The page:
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Boise State University, University of Idaho tuition hikes trimmed

University of Idaho

University of Idaho


Having big increases while state funding climbs could backfire, a board member warns. 

Boise State University students will pay $348 a year more to attend school beginning this fall.

That’s not as bad as it could have been.

The State Board of Eduction on Wednesday pared BSU’s 6.1 percent proposed increase, which would have cost students $384 more a year, to 5.5 percent.

Total tuition for Idaho students at Boise State will be $6,640 a year.

Tuition increases approved at Idaho’s three universities and Lewis-Clark State College are among the lowest in several years.

Still, college tuitions have continued to rise in Idaho nonstop for more than two decades.

The University of Idaho asked for a 4.7 increase; the board trimmed it to 4 percent. Students will pay $6,784 a year, up from $6,524.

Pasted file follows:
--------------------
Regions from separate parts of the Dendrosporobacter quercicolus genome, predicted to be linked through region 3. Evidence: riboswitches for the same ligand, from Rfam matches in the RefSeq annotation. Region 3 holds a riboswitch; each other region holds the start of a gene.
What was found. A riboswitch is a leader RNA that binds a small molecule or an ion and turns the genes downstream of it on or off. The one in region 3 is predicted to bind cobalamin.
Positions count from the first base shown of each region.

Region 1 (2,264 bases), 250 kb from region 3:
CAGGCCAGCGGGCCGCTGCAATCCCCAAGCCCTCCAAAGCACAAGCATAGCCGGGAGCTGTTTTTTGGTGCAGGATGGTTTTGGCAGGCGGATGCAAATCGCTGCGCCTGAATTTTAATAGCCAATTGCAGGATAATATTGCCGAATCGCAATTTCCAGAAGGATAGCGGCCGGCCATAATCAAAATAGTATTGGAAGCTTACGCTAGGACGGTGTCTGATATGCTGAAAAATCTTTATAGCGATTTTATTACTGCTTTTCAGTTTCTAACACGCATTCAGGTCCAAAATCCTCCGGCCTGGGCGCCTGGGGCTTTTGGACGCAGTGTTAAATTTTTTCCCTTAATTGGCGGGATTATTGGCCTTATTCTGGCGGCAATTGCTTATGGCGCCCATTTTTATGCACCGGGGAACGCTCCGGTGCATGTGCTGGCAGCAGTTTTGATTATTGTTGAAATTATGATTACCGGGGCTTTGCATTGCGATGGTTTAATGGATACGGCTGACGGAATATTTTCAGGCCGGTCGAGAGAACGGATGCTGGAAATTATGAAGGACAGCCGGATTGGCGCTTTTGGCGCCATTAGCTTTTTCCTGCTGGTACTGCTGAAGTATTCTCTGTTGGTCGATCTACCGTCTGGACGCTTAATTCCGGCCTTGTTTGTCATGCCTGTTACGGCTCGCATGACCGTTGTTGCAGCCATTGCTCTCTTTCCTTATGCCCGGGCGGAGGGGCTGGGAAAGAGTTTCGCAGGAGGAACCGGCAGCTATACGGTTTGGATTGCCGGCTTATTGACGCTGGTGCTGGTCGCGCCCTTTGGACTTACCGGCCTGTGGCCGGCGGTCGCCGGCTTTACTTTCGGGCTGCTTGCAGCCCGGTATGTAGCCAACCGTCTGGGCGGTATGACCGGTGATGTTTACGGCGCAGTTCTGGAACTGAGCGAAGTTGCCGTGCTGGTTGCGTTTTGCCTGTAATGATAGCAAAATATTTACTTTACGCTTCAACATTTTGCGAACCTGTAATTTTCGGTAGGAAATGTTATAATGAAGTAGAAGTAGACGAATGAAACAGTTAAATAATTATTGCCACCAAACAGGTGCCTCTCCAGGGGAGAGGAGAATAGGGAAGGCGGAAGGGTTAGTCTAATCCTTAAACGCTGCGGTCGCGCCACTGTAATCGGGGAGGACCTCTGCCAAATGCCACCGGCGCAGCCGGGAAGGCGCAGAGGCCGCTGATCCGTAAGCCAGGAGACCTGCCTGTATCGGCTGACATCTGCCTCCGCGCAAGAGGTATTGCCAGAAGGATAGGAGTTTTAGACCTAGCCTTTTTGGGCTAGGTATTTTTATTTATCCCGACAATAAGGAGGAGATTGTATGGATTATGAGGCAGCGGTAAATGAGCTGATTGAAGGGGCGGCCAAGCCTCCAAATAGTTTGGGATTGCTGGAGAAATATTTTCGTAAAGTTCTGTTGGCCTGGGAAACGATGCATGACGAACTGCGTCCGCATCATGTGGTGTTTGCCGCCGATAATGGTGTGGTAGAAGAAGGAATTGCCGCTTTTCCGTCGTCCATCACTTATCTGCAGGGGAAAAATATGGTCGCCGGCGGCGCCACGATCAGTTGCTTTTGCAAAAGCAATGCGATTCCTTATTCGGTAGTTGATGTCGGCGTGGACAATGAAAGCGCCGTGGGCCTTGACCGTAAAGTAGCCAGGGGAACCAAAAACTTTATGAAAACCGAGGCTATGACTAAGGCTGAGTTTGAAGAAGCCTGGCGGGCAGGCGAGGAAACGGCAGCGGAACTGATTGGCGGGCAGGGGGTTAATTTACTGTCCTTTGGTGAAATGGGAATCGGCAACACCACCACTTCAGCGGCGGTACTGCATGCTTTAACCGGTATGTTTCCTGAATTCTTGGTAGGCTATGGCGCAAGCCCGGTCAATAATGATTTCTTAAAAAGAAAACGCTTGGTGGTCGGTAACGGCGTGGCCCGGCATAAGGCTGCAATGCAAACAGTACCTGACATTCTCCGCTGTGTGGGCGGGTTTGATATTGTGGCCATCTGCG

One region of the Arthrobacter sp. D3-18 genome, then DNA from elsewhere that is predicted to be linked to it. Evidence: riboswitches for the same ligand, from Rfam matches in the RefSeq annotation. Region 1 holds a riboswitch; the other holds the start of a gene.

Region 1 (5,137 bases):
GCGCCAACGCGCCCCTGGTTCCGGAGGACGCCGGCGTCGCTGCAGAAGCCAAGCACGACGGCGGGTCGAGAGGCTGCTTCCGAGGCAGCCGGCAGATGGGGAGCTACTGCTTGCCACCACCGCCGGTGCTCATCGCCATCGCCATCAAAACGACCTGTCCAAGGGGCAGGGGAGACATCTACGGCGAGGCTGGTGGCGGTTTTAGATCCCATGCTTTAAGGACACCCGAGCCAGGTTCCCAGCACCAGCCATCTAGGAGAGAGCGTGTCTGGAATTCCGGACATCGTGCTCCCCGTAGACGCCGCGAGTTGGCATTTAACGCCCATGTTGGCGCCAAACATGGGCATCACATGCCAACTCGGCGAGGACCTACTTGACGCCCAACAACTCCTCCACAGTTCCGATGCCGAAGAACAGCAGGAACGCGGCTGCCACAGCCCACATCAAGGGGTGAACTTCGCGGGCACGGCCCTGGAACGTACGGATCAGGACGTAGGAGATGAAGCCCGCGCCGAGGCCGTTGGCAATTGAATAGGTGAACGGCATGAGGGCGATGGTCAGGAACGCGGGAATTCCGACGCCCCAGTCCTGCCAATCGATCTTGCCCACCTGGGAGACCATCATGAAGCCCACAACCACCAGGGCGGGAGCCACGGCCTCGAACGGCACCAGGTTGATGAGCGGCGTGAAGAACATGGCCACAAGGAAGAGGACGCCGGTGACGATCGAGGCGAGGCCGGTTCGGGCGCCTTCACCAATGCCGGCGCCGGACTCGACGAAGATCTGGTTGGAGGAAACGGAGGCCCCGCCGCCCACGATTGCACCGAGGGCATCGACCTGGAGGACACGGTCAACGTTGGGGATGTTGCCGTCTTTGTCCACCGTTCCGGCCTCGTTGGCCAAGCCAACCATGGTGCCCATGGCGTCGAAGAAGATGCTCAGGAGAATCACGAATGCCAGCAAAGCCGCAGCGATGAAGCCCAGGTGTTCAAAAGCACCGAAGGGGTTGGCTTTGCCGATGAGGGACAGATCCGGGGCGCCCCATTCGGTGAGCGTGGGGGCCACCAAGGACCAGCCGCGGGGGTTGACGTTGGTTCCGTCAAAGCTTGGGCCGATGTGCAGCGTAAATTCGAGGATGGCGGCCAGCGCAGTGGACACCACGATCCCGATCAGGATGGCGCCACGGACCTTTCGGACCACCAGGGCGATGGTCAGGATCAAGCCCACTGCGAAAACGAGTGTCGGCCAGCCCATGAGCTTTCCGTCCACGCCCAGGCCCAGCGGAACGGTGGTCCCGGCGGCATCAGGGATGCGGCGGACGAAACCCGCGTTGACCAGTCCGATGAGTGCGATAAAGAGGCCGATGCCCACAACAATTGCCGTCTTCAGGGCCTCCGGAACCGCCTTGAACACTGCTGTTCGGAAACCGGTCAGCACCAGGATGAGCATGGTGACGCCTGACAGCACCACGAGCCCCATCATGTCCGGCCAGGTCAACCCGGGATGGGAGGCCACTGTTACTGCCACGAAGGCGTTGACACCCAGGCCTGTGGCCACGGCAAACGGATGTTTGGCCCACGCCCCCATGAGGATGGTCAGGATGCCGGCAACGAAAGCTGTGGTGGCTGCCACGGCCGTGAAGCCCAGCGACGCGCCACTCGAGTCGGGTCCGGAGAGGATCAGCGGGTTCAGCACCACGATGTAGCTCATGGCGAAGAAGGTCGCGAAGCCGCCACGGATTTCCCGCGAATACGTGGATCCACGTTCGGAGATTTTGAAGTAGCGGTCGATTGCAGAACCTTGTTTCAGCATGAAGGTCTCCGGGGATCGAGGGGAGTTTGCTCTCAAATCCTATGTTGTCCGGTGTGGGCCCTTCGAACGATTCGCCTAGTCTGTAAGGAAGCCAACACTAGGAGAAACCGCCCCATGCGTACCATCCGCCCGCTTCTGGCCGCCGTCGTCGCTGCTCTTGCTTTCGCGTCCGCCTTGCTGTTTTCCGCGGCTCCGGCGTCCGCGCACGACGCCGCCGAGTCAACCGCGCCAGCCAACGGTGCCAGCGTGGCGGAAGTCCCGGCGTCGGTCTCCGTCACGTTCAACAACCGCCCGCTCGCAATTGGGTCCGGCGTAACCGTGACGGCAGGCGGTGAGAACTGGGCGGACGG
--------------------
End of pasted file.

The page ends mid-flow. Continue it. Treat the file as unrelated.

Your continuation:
Idaho State University received its requested 3.5 percent increase, which will raise tuition $222, to $6,566.

Lewis-Clark State College tuition will increase 2 percent as requested, up to $5,900 a year.

The trim to Boise State’s request wasn’t enough for Rod Lewis, a board member who insisted that large tuition hikes send a bad message to the Legislature. Lawmakers are constantly criticized that funding for higher education is slipping, forcing increased costs onto the backs of students.

If schools seek large increases while the state puts more money into colleges, lawmakers will say “you are just going to increase the fees the way you have in the past anyway,” Lewis said.

Relations between lawmakers and educators seemed to warm slightly this year, Lewis said. “I am approaching this from a very cautious perspective,” he said.

Board member Milford Terrell, who wanted the full 6.1 percent for BSU to help keep good faculty, said students have financial aid to help them with college costs.

“Financial aid is alive,” Lewis said. “It comes in the form of debt.”

BSU sought the increase to help cover raises for that portion of campus staff not covered by pay increases coming from the state’s general fund. The school also wanted money to cover costs associated with hiring faculty to meet the state goal of getting postsecondary degrees and certificates for 60 percent of Idahoans age 25 to 34 by 2020.

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